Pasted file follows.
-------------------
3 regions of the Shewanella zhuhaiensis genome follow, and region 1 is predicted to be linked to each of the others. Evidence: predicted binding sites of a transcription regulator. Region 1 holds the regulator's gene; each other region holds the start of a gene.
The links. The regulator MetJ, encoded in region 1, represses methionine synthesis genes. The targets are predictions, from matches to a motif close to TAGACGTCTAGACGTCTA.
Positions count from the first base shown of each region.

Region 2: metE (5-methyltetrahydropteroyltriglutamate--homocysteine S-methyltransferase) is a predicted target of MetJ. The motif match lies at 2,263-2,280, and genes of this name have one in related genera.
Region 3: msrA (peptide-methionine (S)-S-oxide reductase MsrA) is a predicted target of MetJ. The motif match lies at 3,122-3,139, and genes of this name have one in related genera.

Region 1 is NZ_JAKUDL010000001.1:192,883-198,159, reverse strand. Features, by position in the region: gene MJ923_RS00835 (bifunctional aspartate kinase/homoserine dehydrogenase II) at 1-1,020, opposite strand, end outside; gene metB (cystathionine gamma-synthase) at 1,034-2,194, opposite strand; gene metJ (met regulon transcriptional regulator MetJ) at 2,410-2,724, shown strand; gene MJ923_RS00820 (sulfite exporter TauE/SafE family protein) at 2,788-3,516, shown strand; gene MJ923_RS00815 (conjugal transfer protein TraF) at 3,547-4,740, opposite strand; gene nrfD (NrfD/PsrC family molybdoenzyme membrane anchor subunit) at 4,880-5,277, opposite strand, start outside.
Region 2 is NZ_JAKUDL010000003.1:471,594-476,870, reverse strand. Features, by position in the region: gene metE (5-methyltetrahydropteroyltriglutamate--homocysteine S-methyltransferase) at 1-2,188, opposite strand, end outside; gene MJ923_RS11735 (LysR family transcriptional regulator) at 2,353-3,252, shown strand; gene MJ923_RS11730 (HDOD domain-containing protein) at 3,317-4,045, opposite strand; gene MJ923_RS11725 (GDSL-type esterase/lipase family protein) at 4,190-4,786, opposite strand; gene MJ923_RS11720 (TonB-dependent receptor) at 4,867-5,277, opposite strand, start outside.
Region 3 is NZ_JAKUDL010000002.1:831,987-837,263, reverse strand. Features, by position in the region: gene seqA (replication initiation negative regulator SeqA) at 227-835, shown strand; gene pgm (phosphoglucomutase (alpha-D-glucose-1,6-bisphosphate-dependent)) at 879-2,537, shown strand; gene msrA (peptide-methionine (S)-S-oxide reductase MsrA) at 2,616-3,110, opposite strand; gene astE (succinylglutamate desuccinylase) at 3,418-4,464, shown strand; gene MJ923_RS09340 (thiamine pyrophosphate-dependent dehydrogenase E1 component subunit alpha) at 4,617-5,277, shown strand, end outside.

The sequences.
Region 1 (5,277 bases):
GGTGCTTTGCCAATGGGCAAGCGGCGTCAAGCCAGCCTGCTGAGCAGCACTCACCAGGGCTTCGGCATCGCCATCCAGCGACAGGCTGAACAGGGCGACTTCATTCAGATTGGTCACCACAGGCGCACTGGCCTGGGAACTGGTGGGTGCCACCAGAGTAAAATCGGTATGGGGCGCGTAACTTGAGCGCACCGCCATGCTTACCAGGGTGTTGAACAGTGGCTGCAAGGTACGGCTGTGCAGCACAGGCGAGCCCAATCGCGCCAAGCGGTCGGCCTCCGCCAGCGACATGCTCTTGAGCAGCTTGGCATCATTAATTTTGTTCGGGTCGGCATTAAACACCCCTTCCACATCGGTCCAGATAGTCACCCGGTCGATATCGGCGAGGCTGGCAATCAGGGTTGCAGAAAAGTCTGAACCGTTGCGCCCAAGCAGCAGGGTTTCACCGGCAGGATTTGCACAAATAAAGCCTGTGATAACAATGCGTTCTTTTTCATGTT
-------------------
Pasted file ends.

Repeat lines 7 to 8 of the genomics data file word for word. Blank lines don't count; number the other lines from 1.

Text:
Region 2 is NZ_JAKUDL010000003.1:471,594-476,870, reverse strand. Features, by position in the region: gene metE (5-methyltetrahydropteroyltriglutamate--homocysteine S-methyltransferase) at 1-2,188, opposite strand, end outside; gene MJ923_RS11735 (LysR family transcriptional regulator) at 2,353-3,252, shown strand; gene MJ923_RS11730 (HDOD domain-containing protein) at 3,317-4,045, opposite strand; gene MJ923_RS11725 (GDSL-type esterase/lipase family protein) at 4,190-4,786, opposite strand; gene MJ923_RS11720 (TonB-dependent receptor) at 4,867-5,277, opposite strand, start outside.
Region 3 is NZ_JAKUDL010000002.1:831,987-837,263, reverse strand. Features, by position in the region: gene seqA (replication initiation negative regulator SeqA) at 227-835, shown strand; gene pgm (phosphoglucomutase (alpha-D-glucose-1,6-bisphosphate-dependent)) at 879-2,537, shown strand; gene msrA (peptide-methionine (S)-S-oxide reductase MsrA) at 2,616-3,110, opposite strand; gene astE (succinylglutamate desuccinylase) at 3,418-4,464, shown strand; gene MJ923_RS09340 (thiamine pyrophosphate-dependent dehydrogenase E1 component subunit alpha) at 4,617-5,277, shown strand, end outside.